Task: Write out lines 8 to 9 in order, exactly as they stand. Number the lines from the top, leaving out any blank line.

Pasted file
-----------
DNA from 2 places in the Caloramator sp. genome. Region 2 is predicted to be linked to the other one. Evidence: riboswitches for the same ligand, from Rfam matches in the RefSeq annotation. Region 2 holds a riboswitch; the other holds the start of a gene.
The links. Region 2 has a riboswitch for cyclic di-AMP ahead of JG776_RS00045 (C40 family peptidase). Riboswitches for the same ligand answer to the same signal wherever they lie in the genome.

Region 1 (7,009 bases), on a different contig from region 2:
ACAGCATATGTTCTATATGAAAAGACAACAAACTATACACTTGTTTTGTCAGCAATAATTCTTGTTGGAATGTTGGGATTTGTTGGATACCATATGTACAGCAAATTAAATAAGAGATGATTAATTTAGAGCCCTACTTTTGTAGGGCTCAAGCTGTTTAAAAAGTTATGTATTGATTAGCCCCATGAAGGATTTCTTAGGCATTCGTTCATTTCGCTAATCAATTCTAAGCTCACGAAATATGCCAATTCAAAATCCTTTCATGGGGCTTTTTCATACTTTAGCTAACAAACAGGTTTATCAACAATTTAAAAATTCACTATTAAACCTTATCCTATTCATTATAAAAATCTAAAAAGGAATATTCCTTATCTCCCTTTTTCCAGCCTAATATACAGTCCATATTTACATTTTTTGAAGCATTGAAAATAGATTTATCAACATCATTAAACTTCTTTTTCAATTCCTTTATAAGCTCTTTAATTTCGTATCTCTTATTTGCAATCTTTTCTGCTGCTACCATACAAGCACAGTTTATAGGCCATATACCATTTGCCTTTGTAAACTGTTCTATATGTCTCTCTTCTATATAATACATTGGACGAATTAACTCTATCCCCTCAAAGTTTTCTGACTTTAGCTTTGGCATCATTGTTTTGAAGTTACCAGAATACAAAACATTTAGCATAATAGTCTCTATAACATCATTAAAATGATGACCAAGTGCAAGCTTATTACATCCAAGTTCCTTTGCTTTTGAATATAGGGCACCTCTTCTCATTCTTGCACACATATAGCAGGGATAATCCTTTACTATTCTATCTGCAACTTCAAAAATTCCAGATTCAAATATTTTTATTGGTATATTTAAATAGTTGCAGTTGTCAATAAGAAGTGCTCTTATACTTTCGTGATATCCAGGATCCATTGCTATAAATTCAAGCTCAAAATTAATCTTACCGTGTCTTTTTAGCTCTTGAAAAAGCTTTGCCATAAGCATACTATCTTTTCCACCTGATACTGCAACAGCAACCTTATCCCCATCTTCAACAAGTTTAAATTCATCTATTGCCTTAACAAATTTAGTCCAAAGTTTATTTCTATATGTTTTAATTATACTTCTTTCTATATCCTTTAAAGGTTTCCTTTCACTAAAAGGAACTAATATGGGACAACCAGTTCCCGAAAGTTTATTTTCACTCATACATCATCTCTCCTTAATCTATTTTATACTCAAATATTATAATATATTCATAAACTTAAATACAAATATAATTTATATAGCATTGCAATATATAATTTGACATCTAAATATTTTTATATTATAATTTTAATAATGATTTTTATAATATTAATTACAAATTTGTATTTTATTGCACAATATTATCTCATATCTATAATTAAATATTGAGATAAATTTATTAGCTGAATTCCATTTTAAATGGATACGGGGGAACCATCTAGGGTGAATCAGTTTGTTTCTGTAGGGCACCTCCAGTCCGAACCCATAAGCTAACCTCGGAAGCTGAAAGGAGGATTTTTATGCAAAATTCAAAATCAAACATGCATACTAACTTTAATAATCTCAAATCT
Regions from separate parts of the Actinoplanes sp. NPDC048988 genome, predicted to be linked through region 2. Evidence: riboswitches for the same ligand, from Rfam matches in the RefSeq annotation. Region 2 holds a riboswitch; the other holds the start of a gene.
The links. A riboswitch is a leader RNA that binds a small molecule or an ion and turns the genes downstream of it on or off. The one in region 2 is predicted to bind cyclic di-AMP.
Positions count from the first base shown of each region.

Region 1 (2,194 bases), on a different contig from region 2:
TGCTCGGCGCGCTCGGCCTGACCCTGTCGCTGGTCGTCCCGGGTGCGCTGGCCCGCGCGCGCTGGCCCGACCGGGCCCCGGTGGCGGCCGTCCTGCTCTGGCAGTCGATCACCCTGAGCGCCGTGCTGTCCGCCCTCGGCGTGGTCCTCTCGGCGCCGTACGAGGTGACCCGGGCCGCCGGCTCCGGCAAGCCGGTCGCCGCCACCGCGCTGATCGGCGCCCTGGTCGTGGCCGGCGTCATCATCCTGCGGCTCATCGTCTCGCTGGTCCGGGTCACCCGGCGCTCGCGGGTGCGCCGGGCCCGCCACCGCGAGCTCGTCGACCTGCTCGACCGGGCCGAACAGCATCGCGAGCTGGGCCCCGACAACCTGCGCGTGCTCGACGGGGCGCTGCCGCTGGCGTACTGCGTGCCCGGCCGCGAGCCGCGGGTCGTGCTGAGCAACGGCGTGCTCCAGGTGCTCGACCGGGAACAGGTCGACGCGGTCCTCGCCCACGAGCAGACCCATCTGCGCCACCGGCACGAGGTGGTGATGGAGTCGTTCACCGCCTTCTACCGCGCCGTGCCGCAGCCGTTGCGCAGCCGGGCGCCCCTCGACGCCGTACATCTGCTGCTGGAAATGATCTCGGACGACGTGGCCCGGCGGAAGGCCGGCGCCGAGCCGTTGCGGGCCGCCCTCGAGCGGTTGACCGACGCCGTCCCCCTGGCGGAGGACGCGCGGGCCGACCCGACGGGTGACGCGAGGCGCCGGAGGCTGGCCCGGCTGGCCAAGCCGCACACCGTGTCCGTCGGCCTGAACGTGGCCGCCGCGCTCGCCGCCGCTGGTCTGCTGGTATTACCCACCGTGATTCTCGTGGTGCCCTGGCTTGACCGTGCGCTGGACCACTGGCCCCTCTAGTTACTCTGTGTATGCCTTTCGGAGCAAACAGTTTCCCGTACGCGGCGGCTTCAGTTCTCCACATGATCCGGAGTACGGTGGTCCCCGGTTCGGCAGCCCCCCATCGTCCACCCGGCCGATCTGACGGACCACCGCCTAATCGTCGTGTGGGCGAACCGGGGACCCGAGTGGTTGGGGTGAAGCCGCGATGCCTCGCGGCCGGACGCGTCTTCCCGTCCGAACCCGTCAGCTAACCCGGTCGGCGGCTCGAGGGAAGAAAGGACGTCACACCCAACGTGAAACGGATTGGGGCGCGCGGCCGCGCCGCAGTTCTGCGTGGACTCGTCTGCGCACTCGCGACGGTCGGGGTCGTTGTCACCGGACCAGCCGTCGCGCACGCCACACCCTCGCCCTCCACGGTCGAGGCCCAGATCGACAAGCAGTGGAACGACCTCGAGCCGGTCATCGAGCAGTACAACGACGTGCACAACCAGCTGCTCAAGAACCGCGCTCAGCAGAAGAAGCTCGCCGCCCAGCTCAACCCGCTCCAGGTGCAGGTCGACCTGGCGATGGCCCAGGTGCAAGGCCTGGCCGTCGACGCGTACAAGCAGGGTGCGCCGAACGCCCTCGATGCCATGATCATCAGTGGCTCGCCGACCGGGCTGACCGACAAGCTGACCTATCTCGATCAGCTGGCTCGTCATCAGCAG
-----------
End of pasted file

Region 1 (2,194 bases), on a different contig from region 2:
TGCTCGGCGCGCTCGGCCTGACCCTGTCGCTGGTCGTCCCGGGTGCGCTGGCCCGCGCGCGCTGGCCCGACCGGGCCCCGGTGGCGGCCGTCCTGCTCTGGCAGTCGATCACCCTGAGCGCCGTGCTGTCCGCCCTCGGCGTGGTCCTCTCGGCGCCGTACGAGGTGACCCGGGCCGCCGGCTCCGGCAAGCCGGTCGCCGCCACCGCGCTGATCGGCGCCCTGGTCGTGGCCGGCGTCATCATCCTGCGGCTCATCGTCTCGCTGGTCCGGGTCACCCGGCGCTCGCGGGTGCGCCGGGCCCGCCACCGCGAGCTCGTCGACCTGCTCGACCGGGCCGAACAGCATCGCGAGCTGGGCCCCGACAACCTGCGCGTGCTCGACGGGGCGCTGCCGCTGGCGTACTGCGTGCCCGGCCGCGAGCCGCGGGTCGTGCTGAGCAACGGCGTGCTCCAGGTGCTCGACCGGGAACAGGTCGACGCGGTCCTCGCCCACGAGCAGACCCATCTGCGCCACCGGCACGAGGTGGTGATGGAGTCGTTCACCGCCTTCTACCGCGCCGTGCCGCAGCCGTTGCGCAGCCGGGCGCCCCTCGACGCCGTACATCTGCTGCTGGAAATGATCTCGGACGACGTGGCCCGGCGGAAGGCCGGCGCCGAGCCGTTGCGGGCCGCCCTCGAGCGGTTGACCGACGCCGTCCCCCTGGCGGAGGACGCGCGGGCCGACCCGACGGGTGACGCGAGGCGCCGGAGGCTGGCCCGGCTGGCCAAGCCGCACACCGTGTCCGTCGGCCTGAACGTGGCCGCCGCGCTCGCCGCCGCTGGTCTGCTGGTATTACCCACCGTGATTCTCGTGGTGCCCTGGCTTGACCGTGCGCTGGACCACTGGCCCCTCTAGTTACTCTGTGTATGCCTTTCGGAGCAAACAGTTTCCCGTACGCGGCGGCTTCAGTTCTCCACATGATCCGGAGTACGGTGGTCCCCGGTTCGGCAGCCCCCCATCGTCCACCCGGCCGATCTGACGGACCACCGCCTAATCGTCGTGTGGGCGAACCGGGGACCCGAGTGGTTGGGGTGAAGCCGCGATGCCTCGCGGCCGGACGCGTCTTCCCGTCCGAACCCGTCAGCTAACCCGGTCGGCGGCTCGAGGGAAGAAAGGACGTCACACCCAACGTGAAACGGATTGGGGCGCGCGGCCGCGCCGCAGTTCTGCGTGGACTCGTCTGCGCACTCGCGACGGTCGGGGTCGTTGTCACCGGACCAGCCGTCGCGCACGCCACACCCTCGCCCTCCACGGTCGAGGCCCAGATCGACAAGCAGTGGAACGACCTCGAGCCGGTCATCGAGCAGTACAACGACGTGCACAACCAGCTGCTCAAGAACCGCGCTCAGCAGAAGAAGCTCGCCGCCCAGCTCAACCCGCTCCAGGTGCAGGTCGACCTGGCGATGGCCCAGGTGCAAGGCCTGGCCGTCGACGCGTACAAGCAGGGTGCGCCGAACGCCCTCGATGCCATGATCATCAGTGGCTCGCCGACCGGGCTGACCGACAAGCTGACCTATCTCGATCAGCTGGCTCGTCATCAGCAG